The Difference Between Responsive and Adaptive Design

Whether you’re creating your new website from scratch or simply freshening it up, user experience (UX) and usability should be at the forefront of your mind.

Web development is not a one-and-done process; new design trends and increasing competition mean that organizations must keep the digital face of their brand fresh and optimized for a positive UX. An increase in mobile device usage has also contributed to the web-design boom. More and more visitors are accessing your site from mobile devices, so your website needs to meet the needs of both mobile and desktop traffic.

However, before you start working on your site, you must first decide how you want to design it to accomplish those goals. One of the most common questions at this stage of the web development process is whether you should choose responsive or adaptive design?

The Difference Between Responsive and Adaptive Design

Adaptive Design: As its name implies, this website design style adapts to different screen sizes. Designers must create layouts for the most common screen sizes in order for this to work. The adaptations of the design are limited to what the designer created for the website.

Responsive Design: This design style automatically resizes its layout depending on device size and environment. Only one design is needed, but coding must be hierarchical so that modules stack in the right order on smaller screens. Regardless of the device type, the design fits the screen.

Pros and Cons of Adaptive Design

Despite its limitations, adaptive design has been a popular choice for web design over the years. Before deciding on this course for development, you should understand its pros and cons.

Pros of Adaptive Design

  • Adaptive design is useful if you’re looking to add a mobile version of your website without redesigning all of your existing work. If you have a website and don’t have the time or budget to create a new, responsive one, adaptive design is a useful tool for retrofitting your existing site.
  • User intent also plays a large part in choosing adaptive design. If mobile visitors to your website have significantly different goals than desktop visitors, then it might make sense to choose adaptive design. For example, a doctor’s office might offer a full suite of capabilities on its desktop site, but offer easier access to appointments and directions on an adaptive, mobile version.

Cons of Adaptive Design

  • The most apparent downside of adaptive design is the need for layouts of all sizes. Your designer and developer must work together to ensure there are layouts for the most common screen sizes, and even then it’s possible that atypical devices will get left behind.
  • You must write additional HTML and CSS for each screen size. Although this isn’t necessarily a ton of extra work for the developer, it can make it harder to ensure consistent updates across your website. Adaptive websites are more complicated to modify and maintain, meaning you could spend more time down the line when you need to add or remove content.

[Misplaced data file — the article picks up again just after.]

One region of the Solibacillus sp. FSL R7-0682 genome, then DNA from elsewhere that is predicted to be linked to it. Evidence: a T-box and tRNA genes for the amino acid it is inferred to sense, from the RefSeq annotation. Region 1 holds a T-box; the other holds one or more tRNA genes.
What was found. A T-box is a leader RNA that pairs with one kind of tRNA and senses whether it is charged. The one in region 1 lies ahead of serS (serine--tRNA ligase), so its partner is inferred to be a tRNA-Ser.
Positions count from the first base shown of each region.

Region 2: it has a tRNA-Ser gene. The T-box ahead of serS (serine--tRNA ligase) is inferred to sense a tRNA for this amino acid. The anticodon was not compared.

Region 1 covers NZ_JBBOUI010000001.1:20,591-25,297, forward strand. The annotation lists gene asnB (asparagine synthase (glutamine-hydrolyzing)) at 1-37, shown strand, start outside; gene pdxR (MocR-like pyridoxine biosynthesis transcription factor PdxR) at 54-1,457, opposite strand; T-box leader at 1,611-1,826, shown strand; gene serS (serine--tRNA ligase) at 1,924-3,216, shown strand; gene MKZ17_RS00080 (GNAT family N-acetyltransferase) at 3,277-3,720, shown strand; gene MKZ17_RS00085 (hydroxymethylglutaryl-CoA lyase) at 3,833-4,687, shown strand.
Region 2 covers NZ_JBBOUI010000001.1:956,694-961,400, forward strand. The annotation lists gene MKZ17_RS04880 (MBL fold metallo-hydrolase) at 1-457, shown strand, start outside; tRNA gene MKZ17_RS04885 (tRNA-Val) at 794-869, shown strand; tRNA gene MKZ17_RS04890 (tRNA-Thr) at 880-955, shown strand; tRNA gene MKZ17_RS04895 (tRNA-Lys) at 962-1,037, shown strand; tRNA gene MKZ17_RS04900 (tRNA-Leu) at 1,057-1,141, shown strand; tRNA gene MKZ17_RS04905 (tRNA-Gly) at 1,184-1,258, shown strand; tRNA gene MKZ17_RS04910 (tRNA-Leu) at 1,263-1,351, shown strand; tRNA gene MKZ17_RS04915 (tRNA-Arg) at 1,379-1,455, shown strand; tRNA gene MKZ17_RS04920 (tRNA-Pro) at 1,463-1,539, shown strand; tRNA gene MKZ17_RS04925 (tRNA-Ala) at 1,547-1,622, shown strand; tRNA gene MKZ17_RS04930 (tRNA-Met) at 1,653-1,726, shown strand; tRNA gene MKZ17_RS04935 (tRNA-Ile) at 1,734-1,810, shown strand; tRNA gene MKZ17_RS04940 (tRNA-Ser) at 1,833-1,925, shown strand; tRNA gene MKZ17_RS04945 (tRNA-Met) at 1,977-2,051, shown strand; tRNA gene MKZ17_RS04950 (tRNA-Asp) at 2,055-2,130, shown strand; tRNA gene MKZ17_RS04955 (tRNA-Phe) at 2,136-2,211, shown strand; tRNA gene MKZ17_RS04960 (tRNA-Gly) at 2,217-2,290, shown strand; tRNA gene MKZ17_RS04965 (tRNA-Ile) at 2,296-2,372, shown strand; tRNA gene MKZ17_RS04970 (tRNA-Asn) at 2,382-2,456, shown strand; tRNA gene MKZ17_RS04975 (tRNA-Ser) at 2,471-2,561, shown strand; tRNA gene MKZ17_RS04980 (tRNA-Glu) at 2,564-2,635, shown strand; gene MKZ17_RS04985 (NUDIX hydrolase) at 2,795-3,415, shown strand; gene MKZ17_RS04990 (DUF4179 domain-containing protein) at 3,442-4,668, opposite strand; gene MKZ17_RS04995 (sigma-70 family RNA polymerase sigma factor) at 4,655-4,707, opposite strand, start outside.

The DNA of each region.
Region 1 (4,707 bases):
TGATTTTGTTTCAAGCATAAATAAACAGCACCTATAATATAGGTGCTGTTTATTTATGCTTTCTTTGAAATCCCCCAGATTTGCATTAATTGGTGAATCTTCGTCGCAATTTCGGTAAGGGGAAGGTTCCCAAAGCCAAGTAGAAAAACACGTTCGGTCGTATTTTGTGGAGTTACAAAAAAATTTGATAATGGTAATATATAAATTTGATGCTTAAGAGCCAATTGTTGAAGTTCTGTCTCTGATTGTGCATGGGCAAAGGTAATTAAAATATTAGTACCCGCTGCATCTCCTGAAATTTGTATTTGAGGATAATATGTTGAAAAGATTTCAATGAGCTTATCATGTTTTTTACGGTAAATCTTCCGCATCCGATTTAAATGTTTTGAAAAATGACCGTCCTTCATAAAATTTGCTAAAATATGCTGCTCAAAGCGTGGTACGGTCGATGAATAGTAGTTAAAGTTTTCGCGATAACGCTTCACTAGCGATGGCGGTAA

Pros and Cons of Responsive Design

Responsive design has seen an increase in popularity in recent years, but that doesn’t mean it’s without limitations.

Pros of Responsive Design

  • One of the reasons that responsive design has become so popular is its ability to integrate with a variety of popular content management systems. Turnkey solutions for web design are becoming increasingly popular and available to through WordPress, HubSpot, and other platforms.
  • Responsive sites only require one layout, so there’s no need for additional coding and design like there is for adaptive web design. Updating and maintaining your website is easier because there is only one layout to edit.
  • Responsive design also (usually) has a better UX because there is more consistency when viewing your website. Creating your responsive website with visitors in mind can improve their experience when visiting your site, regardless of the device they’re using.

Cons of Responsive Design

  • The biggest detractor from responsive design is its lack of flexibility. Having only one layout means you’re limited in terms of customization for different devices and screen sizes.
  • According to some studies, responsive design can contribute to slower load times. The custom stacking requires additional code which can slow down your content, especially if you have other design-heavy elements on your website.
  • The automatic reshuffling of responsive websites needs to be coded with UX in mind. Without paying attention to how users travel through your site, a responsive mobile site may be confusing or misordered.

Which One Should You Choose: Responsive or Adaptive?

Although there are pros and cons to both responsive and adaptive website design for inbound marketing, you eventually need to make a choice that fits your organizational needs. Adaptive design can be a good choice if you don’t have time to redesign your entire website or if you’re looking to simply add a mobile-friendly version.

That being said, if it has been a while since your last site refresh, it might be time for a closer look at your current design. Responsive design is the modern approach to web development and can be used to make beautiful, mobile-friendly websites. If you’re creating a new website or completely overhauling your current one, it might be time to invest in responsive design.

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